Counting sheep and other useless animals

Okay so you’re not sleeping well, feeling a bit out of sorts and grumpy, can’t quite focus on anything, can’t be bothered…and those sheep won’t jump the fence!   Sleep deprivation is distressing and frustrating and can cause us a lot of anxiety, but there are tools that can help.

This section is focused on good sleep hygiene.  What is sleep hygiene? 

Sleep hygiene are healthy sleep habits, your behaviour throughout the day can impact on your sleep just as much as your bedtime routine.   Food, drink, schedule, shifts all impact on your sleep behaviours.  We respond well to routines and good sleep hygiene is important for your mental, physical and emotional wellbeing.

10 Tips for sleeping like a baby….

Have a look at the 10 tips for good sleep hygiene and see if there is a way to build these into your daily life;

  1. Consistency – regular sleep patterns reinforce your body’s natural sleep rhythms. It also reduces the temptation to nap during the day. Try to schedule 6 – 8 hours of rest.

  2. Bedtime routines – try to have a bedtime routine, roughly 30 – 60 minutes before you go to bed. Your routine should include things that relax you, a warm bath, gentle stretches or yoga, meditation and mindfulness, focused breathing, reading or quiet music.

  3. Electric Dreams - Try to avoid using any electronic devices, screens during or after your bedtime routine. Electronic devices tend to operate with a ‘blue’ light which can affect the production of melatonin, stimulate the brain and prevent you from falling asleep.  If possible remove electronic devices from sleeping areas.

  4. Jump up, jump about - exercise, even as little as 30 minutes a day can improve sleep quality, particularly if it is outside as natural light helps to regulate sleep. Don’t however exercise less than 2 hours before bedtime as it increases your energy levels, body temperature and feel good endorphins which make it harder to fall asleep.

  5. What’s your poison – caffeine is great for a mid morning booster, however the effects of caffeine can last anything between 3 and 7 hours. As with everything the effects of caffeine are different for everyone, the less you drink the more sensitive to it’s effects.
  6. Your space – whatever your sleeping space looks like make it work for you. Find what is your comfort zone and consider temperature, light, noise, bedding, bedfellows (if they snore perhaps you need a separate sleep zone), electronic devices.

  7. What do you do in bed? No, seriously what do you do?  Your bed is a place that should really be used for sleep or sex, nothing else.  This exclusivity strengthens the link lib your brain between bed and sleep.  If you use if for relaxing, reading, TV or study, your brain associated your bed with enjoyable active activities; it needs to associate bed with inactivity, SLEEP!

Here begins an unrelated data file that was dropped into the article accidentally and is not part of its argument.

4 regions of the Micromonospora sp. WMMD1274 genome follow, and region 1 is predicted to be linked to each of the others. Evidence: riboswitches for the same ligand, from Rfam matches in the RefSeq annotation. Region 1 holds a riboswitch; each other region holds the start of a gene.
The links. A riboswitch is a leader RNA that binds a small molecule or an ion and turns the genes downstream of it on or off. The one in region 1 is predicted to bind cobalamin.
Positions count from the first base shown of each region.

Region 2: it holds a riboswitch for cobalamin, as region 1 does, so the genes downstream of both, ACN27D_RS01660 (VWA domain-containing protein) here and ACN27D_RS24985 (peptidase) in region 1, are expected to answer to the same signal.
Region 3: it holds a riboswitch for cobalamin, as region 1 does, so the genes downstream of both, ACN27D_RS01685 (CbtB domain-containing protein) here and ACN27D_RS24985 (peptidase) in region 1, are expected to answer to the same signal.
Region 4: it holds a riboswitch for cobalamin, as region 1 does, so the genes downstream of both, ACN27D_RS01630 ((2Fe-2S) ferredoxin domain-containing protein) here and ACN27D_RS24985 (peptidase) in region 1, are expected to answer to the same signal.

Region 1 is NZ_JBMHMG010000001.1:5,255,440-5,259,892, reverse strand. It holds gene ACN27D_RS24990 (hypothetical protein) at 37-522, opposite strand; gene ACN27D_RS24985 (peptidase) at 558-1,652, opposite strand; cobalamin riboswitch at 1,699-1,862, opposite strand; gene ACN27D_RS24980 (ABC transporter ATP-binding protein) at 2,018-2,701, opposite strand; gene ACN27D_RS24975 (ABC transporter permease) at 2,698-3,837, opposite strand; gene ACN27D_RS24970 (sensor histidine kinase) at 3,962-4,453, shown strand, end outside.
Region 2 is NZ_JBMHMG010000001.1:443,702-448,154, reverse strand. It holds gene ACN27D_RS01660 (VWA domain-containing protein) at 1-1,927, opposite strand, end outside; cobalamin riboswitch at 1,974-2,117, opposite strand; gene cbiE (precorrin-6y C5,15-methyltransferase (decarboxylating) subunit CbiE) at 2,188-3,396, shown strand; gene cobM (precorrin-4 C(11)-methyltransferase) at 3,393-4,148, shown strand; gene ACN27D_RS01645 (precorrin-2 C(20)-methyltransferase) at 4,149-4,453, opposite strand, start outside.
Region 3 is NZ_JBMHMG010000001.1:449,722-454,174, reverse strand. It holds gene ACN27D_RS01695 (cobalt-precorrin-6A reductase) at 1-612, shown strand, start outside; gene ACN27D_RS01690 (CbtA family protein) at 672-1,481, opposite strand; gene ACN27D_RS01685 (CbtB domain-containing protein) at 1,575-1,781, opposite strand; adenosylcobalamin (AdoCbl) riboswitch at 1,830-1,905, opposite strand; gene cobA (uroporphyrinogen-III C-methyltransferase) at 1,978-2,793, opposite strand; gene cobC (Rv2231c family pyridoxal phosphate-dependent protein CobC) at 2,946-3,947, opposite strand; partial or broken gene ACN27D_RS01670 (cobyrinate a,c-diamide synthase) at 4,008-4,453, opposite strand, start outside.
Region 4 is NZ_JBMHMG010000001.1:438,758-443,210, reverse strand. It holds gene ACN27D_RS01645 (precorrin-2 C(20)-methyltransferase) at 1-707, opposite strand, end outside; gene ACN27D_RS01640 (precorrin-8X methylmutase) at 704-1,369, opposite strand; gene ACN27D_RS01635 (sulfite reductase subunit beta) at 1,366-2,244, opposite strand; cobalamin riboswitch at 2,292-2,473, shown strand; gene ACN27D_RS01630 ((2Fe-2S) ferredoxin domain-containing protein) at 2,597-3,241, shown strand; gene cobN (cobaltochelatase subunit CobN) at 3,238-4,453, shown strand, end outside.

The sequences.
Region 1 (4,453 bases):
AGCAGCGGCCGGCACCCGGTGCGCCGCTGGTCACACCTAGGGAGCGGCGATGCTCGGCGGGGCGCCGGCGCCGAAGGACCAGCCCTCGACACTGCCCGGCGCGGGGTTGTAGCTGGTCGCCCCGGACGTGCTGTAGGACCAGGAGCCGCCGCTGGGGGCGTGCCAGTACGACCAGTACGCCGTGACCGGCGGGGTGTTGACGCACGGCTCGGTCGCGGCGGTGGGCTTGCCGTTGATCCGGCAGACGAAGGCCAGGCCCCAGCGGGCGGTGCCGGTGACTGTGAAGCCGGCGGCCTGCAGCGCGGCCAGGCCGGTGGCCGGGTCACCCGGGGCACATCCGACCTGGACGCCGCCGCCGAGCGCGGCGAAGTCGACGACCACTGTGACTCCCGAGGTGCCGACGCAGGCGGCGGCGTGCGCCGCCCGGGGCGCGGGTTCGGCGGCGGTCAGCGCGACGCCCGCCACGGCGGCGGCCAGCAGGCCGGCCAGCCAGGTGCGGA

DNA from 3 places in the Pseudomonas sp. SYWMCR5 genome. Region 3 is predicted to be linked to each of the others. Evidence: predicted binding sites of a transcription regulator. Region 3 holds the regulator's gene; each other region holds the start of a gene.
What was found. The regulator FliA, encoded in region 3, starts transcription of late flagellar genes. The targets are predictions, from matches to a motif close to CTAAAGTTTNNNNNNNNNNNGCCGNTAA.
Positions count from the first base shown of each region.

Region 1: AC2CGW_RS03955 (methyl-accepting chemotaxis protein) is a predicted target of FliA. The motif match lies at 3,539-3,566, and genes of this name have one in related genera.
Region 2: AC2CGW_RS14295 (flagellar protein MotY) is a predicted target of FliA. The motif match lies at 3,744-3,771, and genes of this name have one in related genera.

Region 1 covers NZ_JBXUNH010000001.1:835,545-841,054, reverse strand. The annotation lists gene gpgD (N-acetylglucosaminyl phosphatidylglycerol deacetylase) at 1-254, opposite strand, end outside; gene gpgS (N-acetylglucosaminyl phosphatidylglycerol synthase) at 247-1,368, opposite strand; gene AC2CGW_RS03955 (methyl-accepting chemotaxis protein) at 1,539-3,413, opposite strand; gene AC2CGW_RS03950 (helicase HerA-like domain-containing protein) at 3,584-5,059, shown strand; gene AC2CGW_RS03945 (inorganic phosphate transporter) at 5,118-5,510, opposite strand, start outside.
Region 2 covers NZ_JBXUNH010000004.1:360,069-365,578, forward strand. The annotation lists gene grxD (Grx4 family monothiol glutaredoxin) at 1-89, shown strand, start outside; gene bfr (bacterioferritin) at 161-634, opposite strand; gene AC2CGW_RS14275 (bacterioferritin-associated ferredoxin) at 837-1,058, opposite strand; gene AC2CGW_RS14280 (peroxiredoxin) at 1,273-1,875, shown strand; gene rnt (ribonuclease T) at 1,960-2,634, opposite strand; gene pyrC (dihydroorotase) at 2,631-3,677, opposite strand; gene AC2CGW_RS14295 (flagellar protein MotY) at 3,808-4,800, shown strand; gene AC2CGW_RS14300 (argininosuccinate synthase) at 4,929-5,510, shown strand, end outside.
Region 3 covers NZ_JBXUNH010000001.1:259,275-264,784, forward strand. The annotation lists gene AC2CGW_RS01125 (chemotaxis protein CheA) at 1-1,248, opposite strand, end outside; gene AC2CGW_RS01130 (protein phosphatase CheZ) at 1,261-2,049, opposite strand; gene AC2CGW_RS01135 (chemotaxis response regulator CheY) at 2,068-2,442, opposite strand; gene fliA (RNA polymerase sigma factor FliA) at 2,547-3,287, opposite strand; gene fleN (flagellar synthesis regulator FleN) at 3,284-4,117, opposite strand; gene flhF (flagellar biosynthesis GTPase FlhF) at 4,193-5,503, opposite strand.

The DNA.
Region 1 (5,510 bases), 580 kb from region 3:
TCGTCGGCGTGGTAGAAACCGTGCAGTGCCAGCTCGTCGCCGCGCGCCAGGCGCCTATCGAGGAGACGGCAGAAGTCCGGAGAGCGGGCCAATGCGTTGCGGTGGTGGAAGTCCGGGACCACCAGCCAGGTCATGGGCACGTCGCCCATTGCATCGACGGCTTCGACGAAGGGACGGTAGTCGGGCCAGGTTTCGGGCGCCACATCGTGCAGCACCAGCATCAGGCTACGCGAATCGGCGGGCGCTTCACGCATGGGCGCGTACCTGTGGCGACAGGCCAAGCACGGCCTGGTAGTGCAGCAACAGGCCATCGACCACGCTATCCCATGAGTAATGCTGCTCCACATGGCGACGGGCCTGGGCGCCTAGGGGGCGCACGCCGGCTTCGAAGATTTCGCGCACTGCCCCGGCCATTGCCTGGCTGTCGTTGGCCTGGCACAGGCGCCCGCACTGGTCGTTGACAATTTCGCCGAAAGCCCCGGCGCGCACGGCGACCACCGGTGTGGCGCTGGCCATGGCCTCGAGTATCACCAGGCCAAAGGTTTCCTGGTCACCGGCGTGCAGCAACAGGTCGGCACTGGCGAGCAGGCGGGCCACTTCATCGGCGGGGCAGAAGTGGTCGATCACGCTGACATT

8. Bedtime is for tired time – this is not stating the obvious. If you go to bed when you are not tired, even if it is normally bedtime, you may end up becoming frustrated and angry.  This is likely to keep you awake even longer. 

    Go to bed when you feel tired.  If after 20 minutes  in bed you are still awake, get up and do something relaxing, read a book, get a warm drink.  Then go back to bed and try again.
  1. To Nap or not – try not to. If you nap during the day, your sleep drive will be reduced and you may find it harder to get off to sleep. If you really need to nap, try to limit it to less than 30 minutes.  You could also try 10 minutes stillness; find a quiet place to lie down, close your eyes and focus on keeping your body as still, but as relaxed as possible for 10 minutes. 

  2. Clear the decks – before you go to bed, try and get rid of any stress or worry. See our worry pages for tips and hints.   If you have stress or worry, this will become intrusive when you are trying to get to sleep or may wake you up in the night.

There are lots of good sleep apps to help  you relax and drift off to sleep, try one of the links below.  As with everything new this takes a bit of practice, but once you have the knack, your patience will pay off and you will be able to reap the benefits of a great night’s sleep.

ww.nhs.uk/apps-library/category/sleep/

play.google.com/store/apps/details?id=calm.sleep.headspace.relaxingsounds&hl=en_US&gl=US

positiveroutines.com/free-sleep-apps/

www.womenshealthmag.com/uk/health/sleep/g25458488/best-apps-insomnia/

www.healthline.com/health/healthy-sleep/top-insomnia-iphone-android-apps 

Now go get your head down, turn on your app, tune out and….SLEEP!